Conflict of interest statement

The authors have declared that no competing interests exist.

Figures

Fig 1
Fig 1. Geographic map of samples included in this study and linguistic tree of Turkic languages.
Panel A) Non-Turkic-speaking populations are shown with light blue, light green, dark green, light brown, and yellow circles, depending on the region. Turkic-speaking populations are shown with red circles regardless of the region of sampling. Full population names are given in S1 Table Panel B) The linguistic tree of Turkic languages is adapted from Dybo 2004 and includes only those languages spoken by the Turkic peoples analyzed in this study. The x-axis shows the time scale in kilo-years (kya). Internal branches are shown with different colors.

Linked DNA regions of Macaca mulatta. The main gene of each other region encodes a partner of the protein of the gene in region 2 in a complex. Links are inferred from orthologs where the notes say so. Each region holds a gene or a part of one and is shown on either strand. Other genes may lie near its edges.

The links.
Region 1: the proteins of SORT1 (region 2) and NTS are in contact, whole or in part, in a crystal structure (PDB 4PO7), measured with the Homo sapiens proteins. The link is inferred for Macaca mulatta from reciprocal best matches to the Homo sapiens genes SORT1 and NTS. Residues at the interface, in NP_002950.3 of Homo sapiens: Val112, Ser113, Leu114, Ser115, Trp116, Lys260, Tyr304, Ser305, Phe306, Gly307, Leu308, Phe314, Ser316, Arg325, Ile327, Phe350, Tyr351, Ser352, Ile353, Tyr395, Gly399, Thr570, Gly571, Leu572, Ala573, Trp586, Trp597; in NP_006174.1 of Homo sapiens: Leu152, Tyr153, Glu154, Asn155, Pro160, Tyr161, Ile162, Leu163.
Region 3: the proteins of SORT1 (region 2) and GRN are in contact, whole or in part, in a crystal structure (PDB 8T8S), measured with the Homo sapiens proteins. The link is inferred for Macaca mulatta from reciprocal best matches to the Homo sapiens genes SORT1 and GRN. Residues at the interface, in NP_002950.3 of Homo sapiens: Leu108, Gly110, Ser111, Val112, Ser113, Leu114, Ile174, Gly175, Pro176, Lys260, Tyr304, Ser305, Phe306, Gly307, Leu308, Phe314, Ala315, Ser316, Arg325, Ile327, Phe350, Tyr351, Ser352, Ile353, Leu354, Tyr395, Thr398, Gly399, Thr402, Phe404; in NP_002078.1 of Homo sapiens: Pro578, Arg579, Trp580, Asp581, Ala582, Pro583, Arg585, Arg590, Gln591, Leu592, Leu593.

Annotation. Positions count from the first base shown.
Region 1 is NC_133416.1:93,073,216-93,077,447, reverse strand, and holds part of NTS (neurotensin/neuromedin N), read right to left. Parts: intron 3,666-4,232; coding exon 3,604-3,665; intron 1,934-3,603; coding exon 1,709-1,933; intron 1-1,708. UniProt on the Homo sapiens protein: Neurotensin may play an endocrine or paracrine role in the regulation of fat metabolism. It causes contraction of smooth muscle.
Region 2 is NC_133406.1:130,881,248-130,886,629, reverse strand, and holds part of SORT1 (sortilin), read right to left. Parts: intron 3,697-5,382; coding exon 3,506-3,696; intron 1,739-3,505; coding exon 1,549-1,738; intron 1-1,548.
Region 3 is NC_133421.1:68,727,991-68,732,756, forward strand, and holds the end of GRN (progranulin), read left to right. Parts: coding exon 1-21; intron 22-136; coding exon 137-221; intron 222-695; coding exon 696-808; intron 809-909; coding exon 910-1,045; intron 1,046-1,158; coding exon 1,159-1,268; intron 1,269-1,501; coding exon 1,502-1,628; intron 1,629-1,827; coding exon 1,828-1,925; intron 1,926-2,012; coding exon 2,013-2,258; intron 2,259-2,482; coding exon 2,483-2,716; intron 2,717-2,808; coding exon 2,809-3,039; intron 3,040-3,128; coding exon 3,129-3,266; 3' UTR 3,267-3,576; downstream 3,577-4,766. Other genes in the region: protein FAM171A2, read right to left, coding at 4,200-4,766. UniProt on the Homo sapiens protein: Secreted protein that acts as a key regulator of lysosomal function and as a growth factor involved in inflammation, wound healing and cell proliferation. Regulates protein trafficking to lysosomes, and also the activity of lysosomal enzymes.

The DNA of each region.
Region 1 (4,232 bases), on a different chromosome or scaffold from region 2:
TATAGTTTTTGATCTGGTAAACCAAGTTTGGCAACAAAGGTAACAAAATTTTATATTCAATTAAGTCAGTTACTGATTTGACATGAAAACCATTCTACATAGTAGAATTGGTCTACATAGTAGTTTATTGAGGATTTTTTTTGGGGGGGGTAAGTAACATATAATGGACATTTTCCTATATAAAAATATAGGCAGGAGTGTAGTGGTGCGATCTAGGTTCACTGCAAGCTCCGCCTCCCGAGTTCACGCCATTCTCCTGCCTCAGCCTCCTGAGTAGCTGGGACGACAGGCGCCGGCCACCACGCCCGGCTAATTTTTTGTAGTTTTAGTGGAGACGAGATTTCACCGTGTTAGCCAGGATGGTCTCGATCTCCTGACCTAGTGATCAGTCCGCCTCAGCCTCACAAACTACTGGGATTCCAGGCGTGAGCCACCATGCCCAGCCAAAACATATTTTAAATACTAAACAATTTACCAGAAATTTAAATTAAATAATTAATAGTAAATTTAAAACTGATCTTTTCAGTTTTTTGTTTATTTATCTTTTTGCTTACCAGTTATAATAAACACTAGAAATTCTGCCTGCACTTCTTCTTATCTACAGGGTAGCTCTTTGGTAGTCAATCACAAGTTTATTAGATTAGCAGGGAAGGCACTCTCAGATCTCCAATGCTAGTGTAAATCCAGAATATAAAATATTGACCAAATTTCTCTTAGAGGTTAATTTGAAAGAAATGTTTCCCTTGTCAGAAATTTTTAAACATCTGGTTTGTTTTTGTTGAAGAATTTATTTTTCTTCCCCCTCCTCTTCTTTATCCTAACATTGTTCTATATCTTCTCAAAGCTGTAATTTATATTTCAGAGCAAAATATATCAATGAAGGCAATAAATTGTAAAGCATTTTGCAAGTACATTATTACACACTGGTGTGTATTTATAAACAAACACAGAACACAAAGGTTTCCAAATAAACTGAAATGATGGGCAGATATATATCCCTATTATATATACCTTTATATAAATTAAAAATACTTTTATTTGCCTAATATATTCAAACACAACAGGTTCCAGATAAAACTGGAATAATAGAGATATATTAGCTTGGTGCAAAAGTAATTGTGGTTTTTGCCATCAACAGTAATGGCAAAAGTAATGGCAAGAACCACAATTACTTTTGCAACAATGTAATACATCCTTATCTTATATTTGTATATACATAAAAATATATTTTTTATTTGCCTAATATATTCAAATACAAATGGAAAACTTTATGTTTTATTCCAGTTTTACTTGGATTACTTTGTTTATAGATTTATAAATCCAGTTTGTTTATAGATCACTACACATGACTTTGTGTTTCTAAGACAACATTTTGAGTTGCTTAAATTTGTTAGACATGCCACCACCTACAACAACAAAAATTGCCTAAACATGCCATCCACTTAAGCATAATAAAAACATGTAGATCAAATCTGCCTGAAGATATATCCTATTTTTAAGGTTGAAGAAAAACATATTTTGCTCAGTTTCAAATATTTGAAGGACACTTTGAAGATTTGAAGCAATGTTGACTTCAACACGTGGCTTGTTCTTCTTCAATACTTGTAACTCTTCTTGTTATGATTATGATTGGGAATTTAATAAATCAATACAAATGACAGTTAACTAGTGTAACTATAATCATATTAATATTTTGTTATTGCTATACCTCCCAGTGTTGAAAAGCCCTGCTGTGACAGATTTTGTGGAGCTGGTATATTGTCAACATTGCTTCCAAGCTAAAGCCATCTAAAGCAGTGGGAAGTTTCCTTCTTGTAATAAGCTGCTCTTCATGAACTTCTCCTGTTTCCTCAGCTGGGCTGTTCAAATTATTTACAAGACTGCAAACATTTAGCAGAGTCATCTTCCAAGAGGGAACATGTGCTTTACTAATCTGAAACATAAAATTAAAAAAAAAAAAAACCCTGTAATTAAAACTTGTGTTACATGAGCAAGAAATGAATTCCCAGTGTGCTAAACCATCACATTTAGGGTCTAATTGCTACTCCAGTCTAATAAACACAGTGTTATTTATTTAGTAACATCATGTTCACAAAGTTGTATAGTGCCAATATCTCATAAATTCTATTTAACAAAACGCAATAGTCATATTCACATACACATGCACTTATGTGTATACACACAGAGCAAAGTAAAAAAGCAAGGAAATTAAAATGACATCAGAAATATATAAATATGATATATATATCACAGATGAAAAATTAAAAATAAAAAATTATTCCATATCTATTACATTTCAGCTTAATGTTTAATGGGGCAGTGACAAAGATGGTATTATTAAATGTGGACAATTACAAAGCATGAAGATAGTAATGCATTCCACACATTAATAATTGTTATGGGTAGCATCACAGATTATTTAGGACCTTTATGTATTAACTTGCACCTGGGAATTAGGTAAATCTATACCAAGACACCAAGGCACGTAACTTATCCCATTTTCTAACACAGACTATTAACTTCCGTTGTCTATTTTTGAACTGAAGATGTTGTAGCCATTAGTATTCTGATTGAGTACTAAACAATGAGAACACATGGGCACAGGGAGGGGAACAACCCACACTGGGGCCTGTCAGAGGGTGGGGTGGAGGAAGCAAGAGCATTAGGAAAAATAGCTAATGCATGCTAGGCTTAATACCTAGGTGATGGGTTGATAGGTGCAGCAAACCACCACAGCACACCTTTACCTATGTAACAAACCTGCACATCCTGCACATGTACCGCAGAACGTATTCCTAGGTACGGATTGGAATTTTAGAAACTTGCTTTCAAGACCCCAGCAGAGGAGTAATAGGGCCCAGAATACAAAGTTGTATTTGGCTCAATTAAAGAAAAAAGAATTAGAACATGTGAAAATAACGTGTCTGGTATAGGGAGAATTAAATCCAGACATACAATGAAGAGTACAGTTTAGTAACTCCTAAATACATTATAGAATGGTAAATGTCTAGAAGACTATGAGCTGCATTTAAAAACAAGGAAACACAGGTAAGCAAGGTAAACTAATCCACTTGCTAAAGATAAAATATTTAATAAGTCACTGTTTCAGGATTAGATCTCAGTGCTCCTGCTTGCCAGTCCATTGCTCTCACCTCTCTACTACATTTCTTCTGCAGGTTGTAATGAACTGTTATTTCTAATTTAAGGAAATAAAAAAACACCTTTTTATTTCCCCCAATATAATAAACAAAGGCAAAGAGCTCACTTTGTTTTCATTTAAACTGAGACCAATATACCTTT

Fig 2
Fig 2. Population structure inferred using ADMIXTURE analysis.
ADMIXTURE results at K = 8 are shown. Each individual is represented by a vertical (100%) stacked column indicating the proportions of ancestry in K constructed ancestral populations. Turkic-speaking populations are shown in red. The upper barplot shows only Turkic-speaking populations.
Fig 3
Fig 3. Populations with high and correlated signals of IBD sharing with western Turkic peoples.
Circle positions correspond to population locations. Circle color indicates the amount of excess IBD sharing (shown in Legend) that a population shares with all 12 western Turkic populations. Populations with IBD sharing exceeding the 0.90 quantile are shown with a “plus symbol”. Panel A) IBD sharing signal based on IBD tracts of 1–2 cM. Panel B) IBD sharing signal based on IBD tracts of 2–3 cM. Panel C) IBD sharing signal based on IBD tracts of 3–4 cM
Fig 4
Fig 4. Pairwise IBD sharing based on 1–2 cM long segments.